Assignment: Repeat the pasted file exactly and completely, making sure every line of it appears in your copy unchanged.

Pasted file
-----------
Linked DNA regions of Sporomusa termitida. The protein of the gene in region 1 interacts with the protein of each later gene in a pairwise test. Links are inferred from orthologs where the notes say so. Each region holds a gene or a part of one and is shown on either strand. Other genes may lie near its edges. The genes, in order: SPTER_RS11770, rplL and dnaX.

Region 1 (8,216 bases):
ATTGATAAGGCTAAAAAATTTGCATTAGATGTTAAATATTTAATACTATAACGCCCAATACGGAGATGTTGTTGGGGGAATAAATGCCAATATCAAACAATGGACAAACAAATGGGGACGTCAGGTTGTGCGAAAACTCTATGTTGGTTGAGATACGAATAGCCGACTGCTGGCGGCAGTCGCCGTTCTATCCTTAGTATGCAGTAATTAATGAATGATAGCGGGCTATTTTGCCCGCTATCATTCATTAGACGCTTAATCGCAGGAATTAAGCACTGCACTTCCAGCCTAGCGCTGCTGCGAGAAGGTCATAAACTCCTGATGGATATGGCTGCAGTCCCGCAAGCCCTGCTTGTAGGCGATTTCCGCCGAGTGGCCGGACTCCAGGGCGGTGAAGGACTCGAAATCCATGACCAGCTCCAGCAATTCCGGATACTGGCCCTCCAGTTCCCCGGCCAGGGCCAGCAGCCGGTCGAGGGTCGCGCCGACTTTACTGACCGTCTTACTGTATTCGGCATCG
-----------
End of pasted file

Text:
Linked DNA regions of Sporomusa termitida. The protein of the gene in region 1 interacts with the protein of each later gene in a pairwise test. Links are inferred from orthologs where the notes say so. Each region holds a gene or a part of one and is shown on either strand. Other genes may lie near its edges. The genes, in order: SPTER_RS11770, rplL and dnaX.

Region 1 (8,216 bases):
ATTGATAAGGCTAAAAAATTTGCATTAGATGTTAAATATTTAATACTATAACGCCCAATACGGAGATGTTGTTGGGGGAATAAATGCCAATATCAAACAATGGACAAACAAATGGGGACGTCAGGTTGTGCGAAAACTCTATGTTGGTTGAGATACGAATAGCCGACTGCTGGCGGCAGTCGCCGTTCTATCCTTAGTATGCAGTAATTAATGAATGATAGCGGGCTATTTTGCCCGCTATCATTCATTAGACGCTTAATCGCAGGAATTAAGCACTGCACTTCCAGCCTAGCGCTGCTGCGAGAAGGTCATAAACTCCTGATGGATATGGCTGCAGTCCCGCAAGCCCTGCTTGTAGGCGATTTCCGCCGAGTGGCCGGACTCCAGGGCGGTGAAGGACTCGAAATCCATGACCAGCTCCAGCAATTCCGGATACTGGCCCTCCAGTTCCCCGGCCAGGGCCAGCAGCCGGTCGAGGGTCGCGCCGACTTTACTGACCGTCTTACTGTATTCGGCATCG